• Dancers, 2011 - Vezur
  • Study of a Head, 1913
  • Antibes Seen from the Salis Garden, 1888
  • Golden autumn, 2011 - Vezur
  • Three Sisters at The Three Brothers, 2011 - Vezur
  • Negress, 1869
  • Recumbent Nude, 1917
  • The Sky, 2011 - Vezur
  • Self Portrait with Arm Twisting above Head, 1910
  • Flying people, 2011 - Vezur
  • The Druidess, 1893
  • Midsummer Night, 1876
  • Haymaking, 2011 - Vezur
  • View Of Venice Fog, 1881
  • The Banks of the River at Veneux, 1881
  • Dancers in Blue, 1890
  • Study for The Spanish Dance, 1882
  • A Friend in Need, 1903
  • Daisy fields, 2011 - Vezur
  • The Woman Friends, 1917
  • Harlequin, 1890
  • Madame Camus with a Fan, 1870
  • Marine bleue, 1893
  • La Sybille, 1891
  • Wheat Field With Reaper And Sun, 1889
  • Portrait of Josette, 1916
  • Horses, 2011 - Vezur
  • Portrait of Ida Rubenstein, 1910
  • Cagnes Landscape
  • Standing Girl in a Plaid Garment, 1909
  • Cold Morning, 2011 - Vezur
  • Portrait Of The Painter Max Oppenheimer, 1910
  • Music-I, 1895
  • Interior, Woman at the Window, 1880
  • Madame Pompador, 1915
  • Walk Along The Sea, 2011 - Vezur
  • Two Tahitian Women, 1899
  • Riga Springtime, 2011 - Vezur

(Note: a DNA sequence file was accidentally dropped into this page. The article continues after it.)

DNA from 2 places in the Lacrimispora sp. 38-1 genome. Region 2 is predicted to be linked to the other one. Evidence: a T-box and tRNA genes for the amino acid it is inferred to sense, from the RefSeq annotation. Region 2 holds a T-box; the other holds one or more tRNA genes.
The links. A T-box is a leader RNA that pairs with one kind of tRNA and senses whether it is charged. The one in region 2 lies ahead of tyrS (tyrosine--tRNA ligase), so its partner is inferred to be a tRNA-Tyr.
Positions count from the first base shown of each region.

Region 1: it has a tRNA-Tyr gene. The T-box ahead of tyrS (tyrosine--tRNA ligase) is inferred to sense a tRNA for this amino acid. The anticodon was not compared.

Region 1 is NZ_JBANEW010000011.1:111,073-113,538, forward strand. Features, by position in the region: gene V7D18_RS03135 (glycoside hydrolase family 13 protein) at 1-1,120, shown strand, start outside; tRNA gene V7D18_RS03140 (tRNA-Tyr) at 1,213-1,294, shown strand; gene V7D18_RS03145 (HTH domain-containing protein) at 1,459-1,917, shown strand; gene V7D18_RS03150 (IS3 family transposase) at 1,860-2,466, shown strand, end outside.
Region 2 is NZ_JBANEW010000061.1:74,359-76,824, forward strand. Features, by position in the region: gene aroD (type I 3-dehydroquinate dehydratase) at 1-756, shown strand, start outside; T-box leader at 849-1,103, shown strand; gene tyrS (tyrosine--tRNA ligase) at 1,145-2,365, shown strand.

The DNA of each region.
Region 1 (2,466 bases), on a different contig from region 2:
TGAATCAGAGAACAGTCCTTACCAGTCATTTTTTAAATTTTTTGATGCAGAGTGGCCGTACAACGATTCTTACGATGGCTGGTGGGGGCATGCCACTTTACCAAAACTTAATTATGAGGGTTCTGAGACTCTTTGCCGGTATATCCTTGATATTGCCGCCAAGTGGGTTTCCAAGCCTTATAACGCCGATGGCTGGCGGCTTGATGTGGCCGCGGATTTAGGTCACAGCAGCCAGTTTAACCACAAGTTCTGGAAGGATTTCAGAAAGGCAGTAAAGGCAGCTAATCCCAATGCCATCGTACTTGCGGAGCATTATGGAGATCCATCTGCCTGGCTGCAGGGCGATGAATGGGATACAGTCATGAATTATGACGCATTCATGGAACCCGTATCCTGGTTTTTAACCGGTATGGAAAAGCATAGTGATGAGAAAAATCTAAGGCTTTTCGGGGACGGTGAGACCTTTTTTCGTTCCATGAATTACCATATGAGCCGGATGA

• Almond Branches in Bloom, San Remy, 1890
  • Water Lilies, 1906
  • Old Town Back In 30's, 2011 - Vezur
  • Foggy Morning, 2011 - Vezur
  • Impression, Sunrise, 1872
  • Ophelia, 1905
  • Study of a Figure Outdoors (Facing Right), 1886
  • Old Riga, 2011 - Vezur
  • A Carnival Evening, 1886
  • Evening on Volga, 1888
  • Bare Tree behind a Fence, 1912
  • Moonrise over the Sea, 1822

The Starry Night, 1889

The Starry Night, 1889

Vincent van Gogh

„The Starry Night” depicts the view outside Van Gogh’s sanitorium room window at Saint-Rémy-de-Provence (located in southern France) at night, although it was painted from memory during the day. It was not Van Gogh's first depiction of a night sky. In Arles, he had been proud of his painting of the stars and the reflection of the lights of the town in the River Rhône, one of the first results of a plan intimated to Emile Bernard in April 1888. He wanted to paint a starry night as an example of working from the imagination, which could add to the value of a painting: „we may succeed in creating a more exciting and comforting nature than we can discern with a single glimpse of reality”, he wrote. In a letter to Theo of the same date, Vincent was more explicit about the motif: „a starry night with cypresses or possibly above a field of ripe wheat”. With his „Starry Night”, painted in Saint-Rémy, he fulfilled that promise and did so at a time when he was more determined than ever to prove himself the equal of his fellow artists.

The painting will be delivered unstreched, rolled in protective & presentable case.